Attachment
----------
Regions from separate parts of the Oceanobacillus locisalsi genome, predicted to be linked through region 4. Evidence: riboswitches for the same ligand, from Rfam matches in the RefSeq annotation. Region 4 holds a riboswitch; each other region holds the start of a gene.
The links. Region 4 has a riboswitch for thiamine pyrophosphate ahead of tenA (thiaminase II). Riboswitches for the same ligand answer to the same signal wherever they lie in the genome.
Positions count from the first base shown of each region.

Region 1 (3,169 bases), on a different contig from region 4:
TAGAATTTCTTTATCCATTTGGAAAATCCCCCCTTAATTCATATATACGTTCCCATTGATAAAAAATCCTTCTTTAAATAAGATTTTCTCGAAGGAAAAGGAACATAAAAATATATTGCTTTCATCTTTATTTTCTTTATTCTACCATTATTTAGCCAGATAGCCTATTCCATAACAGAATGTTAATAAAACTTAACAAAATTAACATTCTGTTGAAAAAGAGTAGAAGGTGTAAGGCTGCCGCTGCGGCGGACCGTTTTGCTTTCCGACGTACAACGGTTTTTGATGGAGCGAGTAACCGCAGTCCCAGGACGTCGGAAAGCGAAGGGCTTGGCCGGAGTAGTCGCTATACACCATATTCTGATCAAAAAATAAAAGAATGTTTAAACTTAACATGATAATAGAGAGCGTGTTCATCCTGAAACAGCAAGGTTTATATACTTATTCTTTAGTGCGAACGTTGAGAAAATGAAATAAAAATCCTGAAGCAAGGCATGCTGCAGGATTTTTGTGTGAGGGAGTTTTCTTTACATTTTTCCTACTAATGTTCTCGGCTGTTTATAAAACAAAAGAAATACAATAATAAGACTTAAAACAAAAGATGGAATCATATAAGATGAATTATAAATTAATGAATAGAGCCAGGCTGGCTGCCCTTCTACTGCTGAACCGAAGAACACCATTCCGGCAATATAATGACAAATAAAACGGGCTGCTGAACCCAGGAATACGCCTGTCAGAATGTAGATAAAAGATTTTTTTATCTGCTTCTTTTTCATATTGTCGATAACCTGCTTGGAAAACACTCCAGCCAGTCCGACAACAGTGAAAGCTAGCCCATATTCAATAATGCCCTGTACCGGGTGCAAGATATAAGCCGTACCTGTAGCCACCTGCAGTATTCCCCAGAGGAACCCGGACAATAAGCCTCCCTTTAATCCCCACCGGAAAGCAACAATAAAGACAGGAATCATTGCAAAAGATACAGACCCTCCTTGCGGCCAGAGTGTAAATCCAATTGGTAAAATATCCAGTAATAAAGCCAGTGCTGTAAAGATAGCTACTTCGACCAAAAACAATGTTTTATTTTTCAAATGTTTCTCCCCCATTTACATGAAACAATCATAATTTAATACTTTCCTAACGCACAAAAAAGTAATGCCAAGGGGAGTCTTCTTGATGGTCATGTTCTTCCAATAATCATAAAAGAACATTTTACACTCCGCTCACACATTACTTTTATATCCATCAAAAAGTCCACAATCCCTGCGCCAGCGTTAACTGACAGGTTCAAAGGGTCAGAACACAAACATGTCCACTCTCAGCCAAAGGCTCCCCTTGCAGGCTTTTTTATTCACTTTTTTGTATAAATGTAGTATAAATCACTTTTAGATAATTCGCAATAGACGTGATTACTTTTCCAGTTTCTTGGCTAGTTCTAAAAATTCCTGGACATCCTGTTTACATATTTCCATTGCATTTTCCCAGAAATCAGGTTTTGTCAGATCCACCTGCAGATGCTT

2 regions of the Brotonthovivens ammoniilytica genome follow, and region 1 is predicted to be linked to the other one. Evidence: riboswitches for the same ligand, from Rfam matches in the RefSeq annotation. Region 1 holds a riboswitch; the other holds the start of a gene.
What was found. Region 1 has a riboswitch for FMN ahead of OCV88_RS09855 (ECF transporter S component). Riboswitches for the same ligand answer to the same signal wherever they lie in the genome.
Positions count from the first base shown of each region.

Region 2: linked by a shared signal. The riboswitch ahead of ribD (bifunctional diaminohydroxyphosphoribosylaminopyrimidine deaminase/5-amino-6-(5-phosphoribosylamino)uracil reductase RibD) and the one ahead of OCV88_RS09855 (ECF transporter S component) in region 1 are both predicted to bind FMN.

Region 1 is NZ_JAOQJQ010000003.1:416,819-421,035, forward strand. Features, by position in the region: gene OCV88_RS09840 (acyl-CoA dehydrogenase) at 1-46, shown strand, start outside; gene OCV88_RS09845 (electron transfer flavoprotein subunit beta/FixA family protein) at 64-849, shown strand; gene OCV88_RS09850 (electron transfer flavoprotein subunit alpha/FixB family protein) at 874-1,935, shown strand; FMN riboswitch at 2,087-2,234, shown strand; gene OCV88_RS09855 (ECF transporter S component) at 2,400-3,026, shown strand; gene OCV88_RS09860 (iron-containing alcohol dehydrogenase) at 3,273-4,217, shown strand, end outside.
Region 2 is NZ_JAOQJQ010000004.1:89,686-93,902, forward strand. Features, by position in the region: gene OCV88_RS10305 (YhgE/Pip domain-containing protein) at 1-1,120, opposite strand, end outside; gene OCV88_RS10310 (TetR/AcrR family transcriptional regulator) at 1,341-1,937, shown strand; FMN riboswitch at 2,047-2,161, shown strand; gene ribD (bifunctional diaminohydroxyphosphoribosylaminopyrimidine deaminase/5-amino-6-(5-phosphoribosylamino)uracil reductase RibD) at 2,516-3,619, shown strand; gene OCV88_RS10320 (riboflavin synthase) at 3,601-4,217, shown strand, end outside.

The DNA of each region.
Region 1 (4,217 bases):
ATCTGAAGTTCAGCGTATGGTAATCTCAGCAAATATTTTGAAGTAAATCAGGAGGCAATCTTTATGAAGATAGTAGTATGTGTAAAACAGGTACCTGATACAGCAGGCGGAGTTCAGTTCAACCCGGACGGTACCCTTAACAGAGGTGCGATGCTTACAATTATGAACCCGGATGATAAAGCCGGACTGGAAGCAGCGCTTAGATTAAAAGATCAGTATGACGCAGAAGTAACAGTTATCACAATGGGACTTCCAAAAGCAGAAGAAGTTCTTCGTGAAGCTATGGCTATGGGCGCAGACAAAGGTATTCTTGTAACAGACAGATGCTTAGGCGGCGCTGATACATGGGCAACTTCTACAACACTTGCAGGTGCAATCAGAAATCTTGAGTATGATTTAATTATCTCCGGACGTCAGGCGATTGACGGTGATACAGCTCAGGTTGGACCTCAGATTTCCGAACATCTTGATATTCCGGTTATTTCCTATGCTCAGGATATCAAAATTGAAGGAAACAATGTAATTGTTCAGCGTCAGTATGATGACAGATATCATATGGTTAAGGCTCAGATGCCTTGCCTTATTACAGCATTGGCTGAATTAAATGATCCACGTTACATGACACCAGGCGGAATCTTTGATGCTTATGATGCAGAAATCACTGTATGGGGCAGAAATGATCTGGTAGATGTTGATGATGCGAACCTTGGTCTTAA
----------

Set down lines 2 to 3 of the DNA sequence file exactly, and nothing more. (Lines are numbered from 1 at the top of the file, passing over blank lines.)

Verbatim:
The links. Region 4 has a riboswitch for thiamine pyrophosphate ahead of tenA (thiaminase II). Riboswitches for the same ligand answer to the same signal wherever they lie in the genome.
Positions count from the first base shown of each region.